Chromosome Theory of Inheritance, Biology tutorial

Deduction of Chromosome Theory of Inheritance:

Hertervig working with sea urchins and few other investigators working with other organisms found that two equal-sized nuclei, one from sperm and other from egg fuse at fertilization. This is despite the fact that egg is much larger than sperm. In other words difference in amount of cytoplasm not nuclear content. Based partially on this fact and results of crossing (mating) different kinds Hertervig, and Stransburger also in 1885 advanced theory that cell nucleus should contain hereditary material.

Earlier in 1883, Eduoard Beneden had found in Parascaris Equorum (formerly Ascaris megalocephala - these names appears to be still preferred) that fertilized egg of this nematode has only four chromosomes. In addition, at the time of fertilization, sperm and egg nuclei contain two chromosomes each. In the light of this fact one could be more specific about equal nuclear contribution by both male and female parent to zygote.

Reasoning without advantage of knowledge of van Beneden's discovery, Roux, also in 1883, in a merely hypothetical discussion of importance of mitotic process strongly implied that chromosomes are bearers of hereditary material. Roux's approach was teleological that is he began from the point of view that there should be a reason for detailed mitotic process.

According to Roux, if one supposed that there are in nucleus, very many submicroscopic units that control life processes of cell, then it would be comprehensible that great care must be taken in dividing nuclear content.

On the other hand, simple constriction of cell would be enough for dividing cytoplasm. Roux reasoned that appropriate method for ensuring identical distribution of very several submicroscopic units in each daughter cell would be for each unit to be divided first, and then sister units would be separated. During cell division each string of beads would then divide longitudinally, and halves would move in separate daughter cells. Roux then went on to say that because mitotic process is so complicated it should serve purpose in organism. Purpose is equal distribution of nuclear material significant for physiological and development procedures of cell.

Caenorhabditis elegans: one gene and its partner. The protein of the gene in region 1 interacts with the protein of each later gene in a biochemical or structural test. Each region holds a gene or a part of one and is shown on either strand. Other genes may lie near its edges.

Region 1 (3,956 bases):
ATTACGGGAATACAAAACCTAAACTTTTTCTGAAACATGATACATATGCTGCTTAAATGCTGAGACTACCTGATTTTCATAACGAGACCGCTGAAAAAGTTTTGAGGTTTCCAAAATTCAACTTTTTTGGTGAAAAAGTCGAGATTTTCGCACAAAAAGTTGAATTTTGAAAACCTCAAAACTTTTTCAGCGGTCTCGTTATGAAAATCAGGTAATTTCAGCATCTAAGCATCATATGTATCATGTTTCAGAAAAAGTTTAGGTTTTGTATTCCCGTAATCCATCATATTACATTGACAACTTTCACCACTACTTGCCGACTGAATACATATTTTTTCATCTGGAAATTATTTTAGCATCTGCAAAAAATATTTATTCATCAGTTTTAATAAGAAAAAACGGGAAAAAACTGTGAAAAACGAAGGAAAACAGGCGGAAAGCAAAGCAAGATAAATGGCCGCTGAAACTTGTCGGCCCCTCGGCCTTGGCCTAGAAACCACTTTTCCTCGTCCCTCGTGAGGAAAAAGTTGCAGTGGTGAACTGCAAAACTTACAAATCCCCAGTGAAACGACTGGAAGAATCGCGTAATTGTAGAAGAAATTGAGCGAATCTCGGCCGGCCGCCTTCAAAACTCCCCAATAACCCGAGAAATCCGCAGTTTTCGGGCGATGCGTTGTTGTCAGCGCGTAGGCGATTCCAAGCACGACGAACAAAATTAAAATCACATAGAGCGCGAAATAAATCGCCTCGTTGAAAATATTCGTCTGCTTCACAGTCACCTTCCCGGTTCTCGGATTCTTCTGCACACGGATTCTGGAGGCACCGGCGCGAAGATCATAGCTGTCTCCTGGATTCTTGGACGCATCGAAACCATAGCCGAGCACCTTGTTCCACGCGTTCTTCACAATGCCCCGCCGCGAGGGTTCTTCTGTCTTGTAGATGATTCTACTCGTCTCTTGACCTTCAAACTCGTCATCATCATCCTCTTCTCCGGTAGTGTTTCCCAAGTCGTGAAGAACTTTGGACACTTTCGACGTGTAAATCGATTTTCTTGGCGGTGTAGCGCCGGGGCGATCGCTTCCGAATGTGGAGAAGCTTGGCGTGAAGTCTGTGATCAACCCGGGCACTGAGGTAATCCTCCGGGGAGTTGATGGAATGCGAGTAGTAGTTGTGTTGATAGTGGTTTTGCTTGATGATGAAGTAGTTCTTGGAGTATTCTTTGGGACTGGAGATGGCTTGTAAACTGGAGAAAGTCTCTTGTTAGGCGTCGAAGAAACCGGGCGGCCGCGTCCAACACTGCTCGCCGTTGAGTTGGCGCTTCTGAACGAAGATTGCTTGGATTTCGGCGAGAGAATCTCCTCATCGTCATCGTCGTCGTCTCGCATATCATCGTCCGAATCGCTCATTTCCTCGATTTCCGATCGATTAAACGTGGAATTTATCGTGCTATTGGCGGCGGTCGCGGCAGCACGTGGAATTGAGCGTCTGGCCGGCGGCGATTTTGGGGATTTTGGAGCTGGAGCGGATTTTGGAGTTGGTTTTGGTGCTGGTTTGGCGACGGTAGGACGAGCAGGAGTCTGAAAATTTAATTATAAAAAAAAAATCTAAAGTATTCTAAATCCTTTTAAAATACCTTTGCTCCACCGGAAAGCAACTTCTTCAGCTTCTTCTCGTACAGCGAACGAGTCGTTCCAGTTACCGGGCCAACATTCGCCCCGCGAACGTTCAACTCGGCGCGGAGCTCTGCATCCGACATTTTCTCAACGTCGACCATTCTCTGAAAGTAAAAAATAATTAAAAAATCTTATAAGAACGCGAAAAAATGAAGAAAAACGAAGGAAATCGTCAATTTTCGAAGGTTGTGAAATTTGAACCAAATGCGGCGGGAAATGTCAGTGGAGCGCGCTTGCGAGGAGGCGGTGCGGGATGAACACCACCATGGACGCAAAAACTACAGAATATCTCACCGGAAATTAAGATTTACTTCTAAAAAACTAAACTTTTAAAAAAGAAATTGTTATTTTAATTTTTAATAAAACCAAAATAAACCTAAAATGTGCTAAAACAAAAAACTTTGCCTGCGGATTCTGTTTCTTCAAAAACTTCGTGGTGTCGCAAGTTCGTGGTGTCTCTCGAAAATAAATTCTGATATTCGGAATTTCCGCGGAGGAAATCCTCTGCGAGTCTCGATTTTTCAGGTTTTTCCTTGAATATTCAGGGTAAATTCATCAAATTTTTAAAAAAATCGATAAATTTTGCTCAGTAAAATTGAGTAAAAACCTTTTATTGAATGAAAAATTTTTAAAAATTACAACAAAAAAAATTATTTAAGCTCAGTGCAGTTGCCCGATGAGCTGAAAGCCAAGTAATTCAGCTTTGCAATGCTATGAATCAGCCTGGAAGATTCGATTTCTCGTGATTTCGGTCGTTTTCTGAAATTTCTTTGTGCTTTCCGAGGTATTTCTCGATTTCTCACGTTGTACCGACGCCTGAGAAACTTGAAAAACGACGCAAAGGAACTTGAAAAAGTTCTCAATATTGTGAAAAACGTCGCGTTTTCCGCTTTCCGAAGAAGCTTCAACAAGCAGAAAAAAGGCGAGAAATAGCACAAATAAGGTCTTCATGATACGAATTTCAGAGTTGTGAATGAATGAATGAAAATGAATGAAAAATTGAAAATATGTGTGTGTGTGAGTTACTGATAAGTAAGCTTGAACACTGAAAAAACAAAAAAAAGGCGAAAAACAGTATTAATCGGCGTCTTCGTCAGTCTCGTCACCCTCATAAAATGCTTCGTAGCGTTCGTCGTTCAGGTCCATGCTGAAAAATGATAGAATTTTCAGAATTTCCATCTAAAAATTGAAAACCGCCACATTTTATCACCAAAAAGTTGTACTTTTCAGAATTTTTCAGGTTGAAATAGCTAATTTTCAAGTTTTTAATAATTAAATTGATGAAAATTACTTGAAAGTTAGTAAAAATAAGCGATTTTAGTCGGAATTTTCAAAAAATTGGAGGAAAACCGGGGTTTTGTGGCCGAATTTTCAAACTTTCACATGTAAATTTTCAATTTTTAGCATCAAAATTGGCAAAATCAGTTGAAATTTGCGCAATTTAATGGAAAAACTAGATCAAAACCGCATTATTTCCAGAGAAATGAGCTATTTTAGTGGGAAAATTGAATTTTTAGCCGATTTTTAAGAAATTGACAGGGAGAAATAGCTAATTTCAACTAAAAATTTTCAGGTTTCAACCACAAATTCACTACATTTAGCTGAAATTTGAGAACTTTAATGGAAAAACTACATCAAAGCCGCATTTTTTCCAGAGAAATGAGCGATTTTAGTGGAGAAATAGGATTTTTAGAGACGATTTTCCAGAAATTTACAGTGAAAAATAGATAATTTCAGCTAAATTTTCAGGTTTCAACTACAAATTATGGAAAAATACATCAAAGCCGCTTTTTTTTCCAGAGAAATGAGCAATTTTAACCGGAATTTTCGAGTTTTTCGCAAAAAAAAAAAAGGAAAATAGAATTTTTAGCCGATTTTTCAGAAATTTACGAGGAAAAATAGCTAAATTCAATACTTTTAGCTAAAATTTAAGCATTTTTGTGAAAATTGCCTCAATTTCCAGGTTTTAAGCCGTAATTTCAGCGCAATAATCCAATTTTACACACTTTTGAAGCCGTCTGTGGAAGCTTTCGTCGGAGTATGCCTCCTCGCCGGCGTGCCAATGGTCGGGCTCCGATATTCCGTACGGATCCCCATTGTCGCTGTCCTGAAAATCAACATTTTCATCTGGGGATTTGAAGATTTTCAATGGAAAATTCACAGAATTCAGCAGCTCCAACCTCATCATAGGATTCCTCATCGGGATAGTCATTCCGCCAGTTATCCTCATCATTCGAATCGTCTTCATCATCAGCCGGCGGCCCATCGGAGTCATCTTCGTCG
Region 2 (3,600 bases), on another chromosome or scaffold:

In formulating theory of Germplasm in 1885, Weismann particularly said that chromosomes function as carriers of hereditory units, but chromosome theory was still to be evidently declared. After rediscovery of Medilian Laws in 1900, it didn't take long before parallel becharious of Mendelian foctors (genes) and chromosomes were recognized. The fact that observable kind of transmission of chromosomes (that is cytological evidence) corresponds to deduced kind of transmission of genes (Mendelian Laws of inheritance) was indicated independently by Sutton and by Boveri in 1903. Their conclusions constitute Chromosomes Theory of Inheritance. The main points of theory are:

1. That genes are situated on chromosomes such that one member of pair of genes is on one chromosome and other member is on partner chromosome that is homologous chromosome with which it synapses in meiosis.

2. Different pairs of genes are situated on different chromosomes. This is not to say that there is only one gene on every chromosomes. This is not to say that there is only one gene on each chromosome. Parallels between genetic and cytological facts that form basis for the theory are:

a) In diploid organisms, genes happen in pairs and so do chromosomes.

b) Members of the gene pair separate at time of gamete formation so that each gamete receives only one member of pair. Same is true for chromosomes.

c) Members of different gene pairs recombine at random at time of segregation in gamete formation.